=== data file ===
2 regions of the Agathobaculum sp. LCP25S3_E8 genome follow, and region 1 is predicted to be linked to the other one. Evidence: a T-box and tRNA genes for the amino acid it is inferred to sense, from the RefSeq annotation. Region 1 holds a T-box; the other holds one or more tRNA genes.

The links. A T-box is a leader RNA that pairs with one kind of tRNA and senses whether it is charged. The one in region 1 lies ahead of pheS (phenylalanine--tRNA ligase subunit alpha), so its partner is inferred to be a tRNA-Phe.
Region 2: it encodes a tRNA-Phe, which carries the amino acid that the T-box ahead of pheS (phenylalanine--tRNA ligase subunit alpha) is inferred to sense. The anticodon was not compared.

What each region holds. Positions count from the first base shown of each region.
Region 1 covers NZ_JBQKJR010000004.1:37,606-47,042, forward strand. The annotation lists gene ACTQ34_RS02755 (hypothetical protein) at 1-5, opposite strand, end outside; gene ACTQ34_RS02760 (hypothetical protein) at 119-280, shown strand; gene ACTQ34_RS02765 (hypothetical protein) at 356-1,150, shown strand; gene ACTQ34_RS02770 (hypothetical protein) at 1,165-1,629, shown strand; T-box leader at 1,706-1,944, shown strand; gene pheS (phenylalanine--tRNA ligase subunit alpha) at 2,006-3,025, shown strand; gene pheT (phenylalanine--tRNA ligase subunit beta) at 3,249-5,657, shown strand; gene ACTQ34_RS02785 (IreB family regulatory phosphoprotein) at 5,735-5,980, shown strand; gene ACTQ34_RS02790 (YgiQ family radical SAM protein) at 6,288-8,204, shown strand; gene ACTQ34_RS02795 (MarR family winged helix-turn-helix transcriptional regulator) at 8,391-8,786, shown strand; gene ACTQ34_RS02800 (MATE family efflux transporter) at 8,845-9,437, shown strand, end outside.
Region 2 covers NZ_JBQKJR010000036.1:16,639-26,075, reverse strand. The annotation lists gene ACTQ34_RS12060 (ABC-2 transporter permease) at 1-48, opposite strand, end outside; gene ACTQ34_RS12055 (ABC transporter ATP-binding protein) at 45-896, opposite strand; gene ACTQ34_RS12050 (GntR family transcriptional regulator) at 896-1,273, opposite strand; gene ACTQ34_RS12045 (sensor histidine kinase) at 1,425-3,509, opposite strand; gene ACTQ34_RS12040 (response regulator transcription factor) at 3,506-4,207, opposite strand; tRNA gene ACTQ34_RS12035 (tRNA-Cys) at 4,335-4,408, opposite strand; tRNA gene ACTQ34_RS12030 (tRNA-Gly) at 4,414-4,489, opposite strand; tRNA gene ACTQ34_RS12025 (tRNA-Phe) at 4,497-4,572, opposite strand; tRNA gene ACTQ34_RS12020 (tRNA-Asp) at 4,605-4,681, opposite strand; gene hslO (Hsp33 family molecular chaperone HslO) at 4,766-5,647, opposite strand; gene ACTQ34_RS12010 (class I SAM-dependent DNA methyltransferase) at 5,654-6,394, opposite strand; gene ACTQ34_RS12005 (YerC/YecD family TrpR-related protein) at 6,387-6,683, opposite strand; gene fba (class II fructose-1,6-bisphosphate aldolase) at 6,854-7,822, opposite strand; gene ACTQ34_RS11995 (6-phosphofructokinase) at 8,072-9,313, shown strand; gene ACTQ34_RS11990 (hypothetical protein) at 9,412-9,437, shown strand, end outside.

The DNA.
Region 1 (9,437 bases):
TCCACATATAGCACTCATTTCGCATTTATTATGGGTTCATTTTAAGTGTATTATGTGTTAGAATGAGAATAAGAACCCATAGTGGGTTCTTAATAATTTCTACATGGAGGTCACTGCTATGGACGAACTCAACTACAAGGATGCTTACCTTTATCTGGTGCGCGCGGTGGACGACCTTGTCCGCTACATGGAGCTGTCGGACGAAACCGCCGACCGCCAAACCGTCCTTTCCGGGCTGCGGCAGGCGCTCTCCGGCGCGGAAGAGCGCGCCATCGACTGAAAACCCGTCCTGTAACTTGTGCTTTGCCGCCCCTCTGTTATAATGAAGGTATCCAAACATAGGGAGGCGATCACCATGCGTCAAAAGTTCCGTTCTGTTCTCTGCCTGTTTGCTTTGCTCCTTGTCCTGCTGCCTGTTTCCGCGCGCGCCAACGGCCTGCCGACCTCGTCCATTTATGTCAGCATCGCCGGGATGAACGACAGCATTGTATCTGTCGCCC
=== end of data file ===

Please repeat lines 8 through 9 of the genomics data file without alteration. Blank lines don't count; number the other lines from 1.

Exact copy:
Region 1 (9,437 bases):
TCCACATATAGCACTCATTTCGCATTTATTATGGGTTCATTTTAAGTGTATTATGTGTTAGAATGAGAATAAGAACCCATAGTGGGTTCTTAATAATTTCTACATGGAGGTCACTGCTATGGACGAACTCAACTACAAGGATGCTTACCTTTATCTGGTGCGCGCGGTGGACGACCTTGTCCGCTACATGGAGCTGTCGGACGAAACCGCCGACCGCCAAACCGTCCTTTCCGGGCTGCGGCAGGCGCTCTCCGGCGCGGAAGAGCGCGCCATCGACTGAAAACCCGTCCTGTAACTTGTGCTTTGCCGCCCCTCTGTTATAATGAAGGTATCCAAACATAGGGAGGCGATCACCATGCGTCAAAAGTTCCGTTCTGTTCTCTGCCTGTTTGCTTTGCTCCTTGTCCTGCTGCCTGTTTCCGCGCGCGCCAACGGCCTGCCGACCTCGTCCATTTATGTCAGCATCGCCGGGATGAACGACAGCATTGTATCTGTCGCCC